Fed rate explained

Transcript

If you follow the US markets, some time or the other you would have definitely come across news about the Fed rates increasing or decreasing. In this video we are going to be diving deeper into Fed rate increases, specifically or hikes. This is an event which is likely to impact your market returns in 2022.

So, first let’s start with the basics. 

The Fed or the Federal Reserve is the central bank of the US. The Fed rate or the federal funds rate refers to the rate at which banks in the US borrow or lend their excess reserves to other banks overnight to other banks. This rate is set by the Federal Open Market Committee and The Fed typically hikes or reduces this rate to control the amount or the supply of money in the economy.

4 Things to know about the Fed rate hike

So for today’s video, we’ll discuss four things you should know about Fed rate hikes. So that you can make better informed investment decisions. 

1. How the Fed uses interest rate hikes

First, let’s understand how the Fed uses interest rate hikes. The Fed’s main job is to basically manage the monetary policy for the United States, which basically means controlling the supply of money in the economy. And interest rates are a tool that the Fed uses to control this money supply. Interest rate hikes are used by the Federal Reserve to decrease the supply of money in the economy while lowering interest rates has the opposite impact. What does the Fed achieve by managing this kind of monetary policy?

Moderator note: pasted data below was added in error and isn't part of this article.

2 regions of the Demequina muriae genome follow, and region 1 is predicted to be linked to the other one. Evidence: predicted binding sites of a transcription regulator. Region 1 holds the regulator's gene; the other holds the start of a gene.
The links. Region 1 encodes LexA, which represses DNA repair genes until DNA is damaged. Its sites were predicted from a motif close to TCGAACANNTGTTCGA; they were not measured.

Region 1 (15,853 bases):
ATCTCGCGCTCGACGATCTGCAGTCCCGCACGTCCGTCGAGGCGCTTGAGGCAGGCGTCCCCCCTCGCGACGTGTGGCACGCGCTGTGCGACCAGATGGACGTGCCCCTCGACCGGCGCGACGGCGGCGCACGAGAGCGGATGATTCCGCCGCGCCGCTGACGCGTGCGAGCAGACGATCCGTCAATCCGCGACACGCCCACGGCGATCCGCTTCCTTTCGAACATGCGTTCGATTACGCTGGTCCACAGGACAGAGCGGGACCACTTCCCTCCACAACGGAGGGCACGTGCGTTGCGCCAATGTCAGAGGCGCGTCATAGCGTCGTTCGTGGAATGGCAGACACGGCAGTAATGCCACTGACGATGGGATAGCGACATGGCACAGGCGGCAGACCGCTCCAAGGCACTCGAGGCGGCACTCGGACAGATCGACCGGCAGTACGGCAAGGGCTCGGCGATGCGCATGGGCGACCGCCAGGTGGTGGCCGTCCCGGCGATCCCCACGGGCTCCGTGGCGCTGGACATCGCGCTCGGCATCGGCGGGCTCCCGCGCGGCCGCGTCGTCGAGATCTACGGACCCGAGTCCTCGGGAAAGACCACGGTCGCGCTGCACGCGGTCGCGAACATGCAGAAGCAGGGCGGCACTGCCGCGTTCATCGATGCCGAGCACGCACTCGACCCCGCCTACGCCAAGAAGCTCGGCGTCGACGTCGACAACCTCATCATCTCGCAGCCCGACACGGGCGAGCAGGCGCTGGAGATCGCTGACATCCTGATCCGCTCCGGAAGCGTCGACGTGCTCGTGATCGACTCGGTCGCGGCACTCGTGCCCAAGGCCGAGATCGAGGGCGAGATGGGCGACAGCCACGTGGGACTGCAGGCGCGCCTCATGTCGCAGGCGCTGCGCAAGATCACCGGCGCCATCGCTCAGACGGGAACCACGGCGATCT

There are basically two goals that they have: The first is to ensure maximum employment for the citizens of the US and the second is to ensure stable prices, which is also referred to as low inflation.

2. Why Fed increases interest rates

Alright! So, second, let’s understand why the Fed increases rates. The Fed decides to hike interest rates particularly when the inflation in the economy is on the higher side and the unemployment rate is low. 

When interest rates are higher, what it leads to is basically an increase in the cost of borrowing right? across the economy, which then makes taking loans expensive both for businesses that want to raise money as well as for consumers that want to borrow. Now businesses that cannot afford the high cost of loans would then postpone their plans to new projects.

Whereas higher interest rates also encourage individuals or consumers like you and I to save more money so that they can earn a higher rate of interest on their savings. The overall effect, the combined effect of both of these is that the money supply in the economy reduces. Because people are not borrowing, not investing in new projects. Also, consumers are saving more and more and not spending that. This tends to decrease inflation and cool down the economy.

3. How Fed rate impacts stock market

Next, let’s take a look at how the fed rate hike actually impacts the stock markets. The impact might actually be adverse on the equity markets. And why is that? As we saw earlier, higher interest rates make it much more expensive for both businesses and consumers to borrow money.

Now, as a business, the rise in the cost of doing business may actually lead businesses to actually lowering investments and in turn having lower revenue growth, as well as lower earnings growth for all of these public companies.

4. Market volatility